Should Budget 2021 be defeated, the DAP Tebing Tinggi assemblyperson insisted the only option provided in the constitution was for prime minister Muhyiddin Yassin to resign, in accordance to Article 43(4) of the Federal Constitution.

“You have to look at the constitution as a whole, you can’t just look at Article 102 in isolation.

“The government must have its support and majority to sustain its survival or else they have to go and make way for a new government to table a new budget,” Aziz said.

Article 43(4) states that if a prime minister ceases to command the support of the majority of the MPs, the prime minister can ask the Yang di-Pertuan Agong to consider dissolving Parliament. If the Agong refuses, the prime minister has to resign as prime minister.

Harapan MPs onboard

As the November 26 budget voting date nears, most opposition and even some government MP have indicated mere conditional support for Budget 2021. Debates ended yesterday and the finance minister will have to start replying to them next week.

Should the government be forced to utilise Article 102, Amanah Sepang MP Hanipa Maidin foresees few reasons to oppose it.

“I don’t see Amanah having any problem in supporting such a move. Being in Harapan, it goes without saying that any decision by Amanah will be subject to the Harapan consensus,” he said when contacted.

The former deputy law minister chastised Zafrul for sowing “unfounded fear” about the perils of a failed Budget 2021.

“The threat by the finance minister, which was probably for the purpose of creating unnecessary fear among the rakyat especially the frontliners and the civil servants, is clearly unfounded and uncalled for.

“Just because the budget is rejected, there is still another constitutional way of disbursing the money via Article 102,” he added.

PKR’s Sungai Buloh MP Sivarasa Rasiah also criticised the minister and said Harapan was prepared to pass a “limited budget”.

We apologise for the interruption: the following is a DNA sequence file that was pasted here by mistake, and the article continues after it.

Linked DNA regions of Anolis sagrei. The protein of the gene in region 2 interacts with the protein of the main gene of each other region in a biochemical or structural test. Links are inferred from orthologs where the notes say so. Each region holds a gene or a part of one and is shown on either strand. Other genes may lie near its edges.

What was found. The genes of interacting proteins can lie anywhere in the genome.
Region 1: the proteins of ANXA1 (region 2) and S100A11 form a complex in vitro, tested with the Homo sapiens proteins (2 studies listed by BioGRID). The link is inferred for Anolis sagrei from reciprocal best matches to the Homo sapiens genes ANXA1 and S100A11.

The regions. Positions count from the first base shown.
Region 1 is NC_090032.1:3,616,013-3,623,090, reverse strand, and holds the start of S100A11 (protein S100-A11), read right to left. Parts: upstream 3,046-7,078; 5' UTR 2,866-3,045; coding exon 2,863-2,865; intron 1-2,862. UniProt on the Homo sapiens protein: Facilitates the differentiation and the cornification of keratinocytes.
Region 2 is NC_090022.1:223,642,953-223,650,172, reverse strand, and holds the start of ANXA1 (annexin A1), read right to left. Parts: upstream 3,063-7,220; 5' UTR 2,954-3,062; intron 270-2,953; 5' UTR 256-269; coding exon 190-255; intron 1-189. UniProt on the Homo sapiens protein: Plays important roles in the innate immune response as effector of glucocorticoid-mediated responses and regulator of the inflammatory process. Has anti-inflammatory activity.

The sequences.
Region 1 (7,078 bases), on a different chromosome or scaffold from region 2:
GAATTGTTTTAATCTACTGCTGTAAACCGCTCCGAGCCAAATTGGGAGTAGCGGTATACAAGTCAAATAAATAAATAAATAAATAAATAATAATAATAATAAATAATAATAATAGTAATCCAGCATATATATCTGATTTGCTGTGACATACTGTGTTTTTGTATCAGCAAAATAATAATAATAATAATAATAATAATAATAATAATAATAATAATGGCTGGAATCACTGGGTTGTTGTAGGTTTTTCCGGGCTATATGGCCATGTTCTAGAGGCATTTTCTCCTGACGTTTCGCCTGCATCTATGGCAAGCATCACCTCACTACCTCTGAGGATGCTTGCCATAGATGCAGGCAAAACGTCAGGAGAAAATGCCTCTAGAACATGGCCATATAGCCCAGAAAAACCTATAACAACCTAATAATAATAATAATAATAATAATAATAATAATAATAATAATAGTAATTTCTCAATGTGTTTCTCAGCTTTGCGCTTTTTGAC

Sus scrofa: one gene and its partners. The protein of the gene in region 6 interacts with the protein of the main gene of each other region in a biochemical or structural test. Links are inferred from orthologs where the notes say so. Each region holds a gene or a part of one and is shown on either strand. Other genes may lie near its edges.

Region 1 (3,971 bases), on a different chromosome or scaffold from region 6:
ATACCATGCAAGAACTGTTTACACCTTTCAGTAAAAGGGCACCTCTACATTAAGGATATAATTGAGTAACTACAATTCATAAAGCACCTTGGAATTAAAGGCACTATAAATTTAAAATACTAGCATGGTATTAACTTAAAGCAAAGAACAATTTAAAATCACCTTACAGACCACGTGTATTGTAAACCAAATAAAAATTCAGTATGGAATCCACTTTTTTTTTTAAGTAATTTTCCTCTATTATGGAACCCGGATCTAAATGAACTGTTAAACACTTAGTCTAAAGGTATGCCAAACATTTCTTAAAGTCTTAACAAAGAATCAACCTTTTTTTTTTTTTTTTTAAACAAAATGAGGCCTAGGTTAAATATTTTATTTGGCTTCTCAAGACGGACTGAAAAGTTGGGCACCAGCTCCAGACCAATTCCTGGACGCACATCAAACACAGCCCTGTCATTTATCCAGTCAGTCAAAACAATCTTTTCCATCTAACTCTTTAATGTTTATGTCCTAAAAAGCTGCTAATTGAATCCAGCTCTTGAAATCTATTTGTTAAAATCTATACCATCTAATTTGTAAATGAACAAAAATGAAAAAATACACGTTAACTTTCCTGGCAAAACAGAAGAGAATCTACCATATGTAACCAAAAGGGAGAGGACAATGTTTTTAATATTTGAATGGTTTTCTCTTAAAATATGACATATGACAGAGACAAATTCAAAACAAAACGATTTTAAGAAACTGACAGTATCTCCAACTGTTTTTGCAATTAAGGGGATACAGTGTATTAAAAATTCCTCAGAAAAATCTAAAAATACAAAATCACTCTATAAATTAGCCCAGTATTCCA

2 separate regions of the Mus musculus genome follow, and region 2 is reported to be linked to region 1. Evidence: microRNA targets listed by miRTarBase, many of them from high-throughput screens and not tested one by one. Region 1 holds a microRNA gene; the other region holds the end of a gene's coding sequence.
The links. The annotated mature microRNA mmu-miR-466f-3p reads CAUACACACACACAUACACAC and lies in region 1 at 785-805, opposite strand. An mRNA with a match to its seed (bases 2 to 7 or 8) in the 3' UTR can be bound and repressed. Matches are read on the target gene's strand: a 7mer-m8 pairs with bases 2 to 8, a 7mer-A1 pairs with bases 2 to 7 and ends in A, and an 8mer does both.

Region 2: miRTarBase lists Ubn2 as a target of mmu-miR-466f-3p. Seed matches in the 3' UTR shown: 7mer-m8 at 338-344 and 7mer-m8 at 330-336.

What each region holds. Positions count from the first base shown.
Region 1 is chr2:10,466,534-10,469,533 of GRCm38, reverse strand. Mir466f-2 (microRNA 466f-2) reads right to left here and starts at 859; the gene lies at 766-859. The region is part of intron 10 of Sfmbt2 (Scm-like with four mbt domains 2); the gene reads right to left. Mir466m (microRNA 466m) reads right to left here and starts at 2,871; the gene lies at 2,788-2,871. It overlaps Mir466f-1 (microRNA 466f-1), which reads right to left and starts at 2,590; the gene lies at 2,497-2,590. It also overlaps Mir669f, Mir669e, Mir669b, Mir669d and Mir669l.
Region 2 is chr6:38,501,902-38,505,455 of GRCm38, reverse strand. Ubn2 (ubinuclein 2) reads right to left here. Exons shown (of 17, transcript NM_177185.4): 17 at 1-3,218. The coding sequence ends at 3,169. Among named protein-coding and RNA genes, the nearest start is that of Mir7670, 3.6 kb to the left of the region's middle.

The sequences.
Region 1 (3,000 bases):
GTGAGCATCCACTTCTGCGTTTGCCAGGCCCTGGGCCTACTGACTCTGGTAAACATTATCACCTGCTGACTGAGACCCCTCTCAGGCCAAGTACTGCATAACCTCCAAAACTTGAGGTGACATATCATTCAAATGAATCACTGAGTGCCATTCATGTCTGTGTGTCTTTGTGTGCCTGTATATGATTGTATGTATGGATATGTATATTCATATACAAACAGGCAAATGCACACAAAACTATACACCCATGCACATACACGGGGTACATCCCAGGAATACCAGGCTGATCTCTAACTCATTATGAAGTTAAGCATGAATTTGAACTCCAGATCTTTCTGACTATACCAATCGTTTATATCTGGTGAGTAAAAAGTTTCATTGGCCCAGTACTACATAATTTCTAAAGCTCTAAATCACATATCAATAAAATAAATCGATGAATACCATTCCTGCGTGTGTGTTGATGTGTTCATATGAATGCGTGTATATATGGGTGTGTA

“Although Harapan may or may not reject Budget 2021 because of the controversial aspects, I’m sure Harapan will definitely support a limited budget together with the government to make sure that civil servants are paid and all the necessary operating expenditure, including Covid-19 expenditure, is covered,” the Sungai Buloh MP and lawyer said.

DAP Beruas MP and former Perak legislative assembly speaker Ngeh Koo Ham concurred.

“Opposition MPs have indicated that we will support payment of the salaries of civil servants,” the lawyer told Malaysiakini.

‘Fresh budget better’

While not against the use of Article 102, PKR’s Willam Leong and Nik Nazmi Nik Ahmad shared Aziz’s view that a failed budget meant the PN government must fall.

Nik Nazmi opined that the right move in such a situation was to assess if another MP commanded a majority to be the next prime minister, form a new government and table a fresh budget.

“It (using Article 102) is possible, but if someone else can command a majority then it is moot,” the Setiawangsa MP remarked.

Selayang lawmaker and lawyer Leong was also in favour of a fresh budget.

“I believe that for practical purposes, if there is a majority of MPs who vote against the budget, it will also mean that the same majority can vote in favour of a fresh budget,” he said.


Category: Malaysia